Man on quest to clean up mangroves has collected 5.5 tons of garbage so far; also steps up clean water awareness effort using video and social media

Local on quest to clean up mangroves has collected 5.5 tons of garbage so far; also steps up clean water awareness effort using video and social media

Andrew Otazo heads out to the South Florida’s waters alone, an immigrant’s son spending hours upon hours picking up discarded trash.

He paddles out to Bird Key. To Key Biscayne. He has cleaned the same stretch of mangroves at Bear Cut Preserve more than 50 times, but every high tide brings even more trash. It will never stop, he says, until the problem is addressed at its source.

So, he keeps paddling. Pulling. Lifting. Hauling. And clearing out.

“This is nothing you can stop doing,” Otazo said.

Man on quest to clean up mangroves has collected 5.5 tons of garbage so far; also steps up clean water awareness effort using video and social media

Otazo works in public relations for an international agency in Miami, but he is also an environmentalist who, on the weekends, takes to the water to clean South Florida’s coastal ecosystem.

Over the past two and a half years, he has collected 11,000 pounds – or 5.5 tons – of trash, including: a 200-pound dingy, toothpaste from Cuba, a vinegar bottle from Haiti, an empty body bag, a stadium lightbulb, and a 40-mm artillery shell. He has found all sorts of things, he said, from everywhere.

And even after achieving the 11,000-pound mark, he’s not stopping.

“I love mangroves and trying to improve the environment,” Otazo said. “The point is to educate others about what is going on. That is the point of the videos. I’ve lectured at Clemson and Miami. That’s the education part of what I do.”

Otazo shares his work on YouTube under the account name “SFL Nature.” On his channel, Otazo talks about becoming an effective activist, and shares several videos of exploring the Miami waters. On Instagram and Facebook, under his name, he shares videos and photos of his work.

Some of the garbage I find is decades old, from the 70s, 60s, 50s, and even 40s. I can’t help but speculate about the people who carelessly tossed it away – how many were violently opposed to my parents when they arrived in this country as refugees. Decades later, along comes this immigrant’s son, spending untold hours in a blazing Miami summer, literally picking up their trash.” – Instagram post, August 18


Related.

The Miami Creation Myth

Key Biscayne resident authors new book: The Miami Creation Myth


Otazo has explored the natural environment since he was 13 and started exploring mangrove areas.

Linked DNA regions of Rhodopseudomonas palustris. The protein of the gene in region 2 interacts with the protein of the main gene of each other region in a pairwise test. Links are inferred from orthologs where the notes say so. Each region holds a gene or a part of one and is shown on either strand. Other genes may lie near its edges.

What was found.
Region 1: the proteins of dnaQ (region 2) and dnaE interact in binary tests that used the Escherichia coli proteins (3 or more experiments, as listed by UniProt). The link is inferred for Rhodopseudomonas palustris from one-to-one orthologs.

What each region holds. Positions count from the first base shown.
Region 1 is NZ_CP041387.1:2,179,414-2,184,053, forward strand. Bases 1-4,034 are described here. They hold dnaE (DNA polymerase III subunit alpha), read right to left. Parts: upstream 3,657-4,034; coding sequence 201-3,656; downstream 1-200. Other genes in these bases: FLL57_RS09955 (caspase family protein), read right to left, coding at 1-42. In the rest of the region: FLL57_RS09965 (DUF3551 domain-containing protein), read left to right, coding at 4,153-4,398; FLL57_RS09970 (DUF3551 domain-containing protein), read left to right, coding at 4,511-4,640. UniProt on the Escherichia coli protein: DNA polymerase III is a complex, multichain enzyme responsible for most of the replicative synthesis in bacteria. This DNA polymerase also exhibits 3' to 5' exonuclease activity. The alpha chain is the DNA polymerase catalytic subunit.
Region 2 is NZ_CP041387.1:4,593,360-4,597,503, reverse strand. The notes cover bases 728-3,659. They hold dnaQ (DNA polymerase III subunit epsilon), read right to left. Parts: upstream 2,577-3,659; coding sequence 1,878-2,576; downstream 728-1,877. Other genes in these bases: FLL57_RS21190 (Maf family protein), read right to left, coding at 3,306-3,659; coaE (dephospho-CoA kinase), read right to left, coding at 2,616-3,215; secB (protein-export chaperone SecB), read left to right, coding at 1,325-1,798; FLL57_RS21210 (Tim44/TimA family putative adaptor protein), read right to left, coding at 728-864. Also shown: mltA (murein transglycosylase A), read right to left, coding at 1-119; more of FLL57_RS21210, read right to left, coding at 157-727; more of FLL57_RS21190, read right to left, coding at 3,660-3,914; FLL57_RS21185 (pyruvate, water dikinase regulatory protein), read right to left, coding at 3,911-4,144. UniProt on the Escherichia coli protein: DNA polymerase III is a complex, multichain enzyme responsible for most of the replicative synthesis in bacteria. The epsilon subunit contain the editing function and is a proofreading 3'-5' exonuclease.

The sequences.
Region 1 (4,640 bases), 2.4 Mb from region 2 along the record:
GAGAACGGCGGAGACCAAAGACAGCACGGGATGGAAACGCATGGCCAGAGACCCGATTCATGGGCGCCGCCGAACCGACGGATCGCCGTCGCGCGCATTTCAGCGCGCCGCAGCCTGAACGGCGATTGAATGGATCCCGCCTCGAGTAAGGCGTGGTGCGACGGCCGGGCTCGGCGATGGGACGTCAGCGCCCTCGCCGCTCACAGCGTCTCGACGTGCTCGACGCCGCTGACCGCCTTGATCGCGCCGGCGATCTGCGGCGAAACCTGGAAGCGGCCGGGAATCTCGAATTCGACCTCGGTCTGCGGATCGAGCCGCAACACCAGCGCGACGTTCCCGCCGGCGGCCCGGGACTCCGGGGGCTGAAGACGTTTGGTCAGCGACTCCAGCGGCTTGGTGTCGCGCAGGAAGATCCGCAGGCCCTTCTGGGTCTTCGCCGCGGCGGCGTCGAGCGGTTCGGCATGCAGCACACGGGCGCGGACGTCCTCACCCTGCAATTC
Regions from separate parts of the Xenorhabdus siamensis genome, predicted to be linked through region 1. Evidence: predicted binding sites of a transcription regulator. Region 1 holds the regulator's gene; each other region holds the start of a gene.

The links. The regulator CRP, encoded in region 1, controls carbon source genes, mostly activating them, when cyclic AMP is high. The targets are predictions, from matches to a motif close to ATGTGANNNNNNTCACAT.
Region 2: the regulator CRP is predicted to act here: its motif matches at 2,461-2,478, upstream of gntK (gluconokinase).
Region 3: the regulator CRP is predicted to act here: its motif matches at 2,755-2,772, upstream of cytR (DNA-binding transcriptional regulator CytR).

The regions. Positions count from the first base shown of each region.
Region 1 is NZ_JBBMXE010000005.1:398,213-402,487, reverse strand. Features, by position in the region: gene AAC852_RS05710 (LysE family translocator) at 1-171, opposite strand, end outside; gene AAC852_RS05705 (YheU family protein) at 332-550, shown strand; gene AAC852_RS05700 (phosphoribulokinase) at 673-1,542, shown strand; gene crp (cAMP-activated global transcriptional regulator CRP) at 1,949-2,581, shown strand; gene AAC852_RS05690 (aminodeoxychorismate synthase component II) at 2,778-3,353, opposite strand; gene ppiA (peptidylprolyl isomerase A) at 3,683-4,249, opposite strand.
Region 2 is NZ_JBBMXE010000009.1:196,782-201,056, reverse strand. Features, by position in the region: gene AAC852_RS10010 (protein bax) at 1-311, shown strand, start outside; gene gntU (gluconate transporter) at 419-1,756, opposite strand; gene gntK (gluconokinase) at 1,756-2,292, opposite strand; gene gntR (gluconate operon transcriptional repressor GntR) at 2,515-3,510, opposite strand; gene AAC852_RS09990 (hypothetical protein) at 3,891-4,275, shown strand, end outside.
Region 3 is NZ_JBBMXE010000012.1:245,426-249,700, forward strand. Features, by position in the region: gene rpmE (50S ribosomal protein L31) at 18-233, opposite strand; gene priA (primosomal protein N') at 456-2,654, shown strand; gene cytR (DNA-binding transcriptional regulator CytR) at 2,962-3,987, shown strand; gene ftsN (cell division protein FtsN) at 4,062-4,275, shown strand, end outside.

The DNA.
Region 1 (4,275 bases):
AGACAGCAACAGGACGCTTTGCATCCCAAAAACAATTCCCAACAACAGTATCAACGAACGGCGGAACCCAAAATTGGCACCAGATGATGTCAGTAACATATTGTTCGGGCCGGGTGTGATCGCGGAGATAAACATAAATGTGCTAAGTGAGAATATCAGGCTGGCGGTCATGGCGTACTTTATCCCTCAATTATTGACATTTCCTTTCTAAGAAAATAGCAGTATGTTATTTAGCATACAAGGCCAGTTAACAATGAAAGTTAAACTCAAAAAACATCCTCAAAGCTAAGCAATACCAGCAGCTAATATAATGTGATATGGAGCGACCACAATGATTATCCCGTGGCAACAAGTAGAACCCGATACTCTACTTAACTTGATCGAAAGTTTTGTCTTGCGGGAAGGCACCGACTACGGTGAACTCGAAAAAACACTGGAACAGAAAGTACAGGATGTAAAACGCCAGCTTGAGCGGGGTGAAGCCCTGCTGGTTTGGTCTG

“The mangrove forest … it is unlike anything on this planet,” said Otazo, now 33. “There is always a different cast of characters. I fell in love at first sight. I saw that it was always covered in trash. It was very, very sad. I realized the detrimental effects of the trash.

“The animals eat it and die. And not just the animals that live in that area. But the fish. In turn, we are poisoning our own bodies because we eat the fish. And I got tired of it; really tired of it. And nobody else was doing anything about it. Understandably. It’s very labor intensive.”

But Otazo doesn’t just take his work to the water.

Last year and this year, the marathoner and triathlete took it to the road.

In 2019, he carried 30 pounds of mangrove trash the length of the Miami Marathon, and then led a team of eight that hauled a 130-pound trash cart through the 2020 Miami Marathon. The efforts raised more than $30,500 for Miami Waterkeeper to combat local marine pollution.

“No one pays me for my work, but I do it because I truly love our coastal ecosystems. Unfortunately, it doesn’t provide health insurance. I’ve suffered dehydration, heat exhaustion, a pulled back, a nail through a foot, and a sprained ankle in the other – all within a week. I also constantly need to replace my gear as it breaks down.” – Otazo, from his fundraising page 

Otazo on quest to clean up mangroves

Otazo generally heads to the water solo, and given Covid, that remains. Even being out alone, he is not afraid of any wildlife or the elements.

“I’ve definitely been dehydrated,” he said. “And I’ve been exhausted. I have a respect for the environment. You have to. But I know what’s in it.

“Somewhere out there, there’s one more fish, dolphin or whatever … that (is) alive because of my work.”

0
0
0
0
0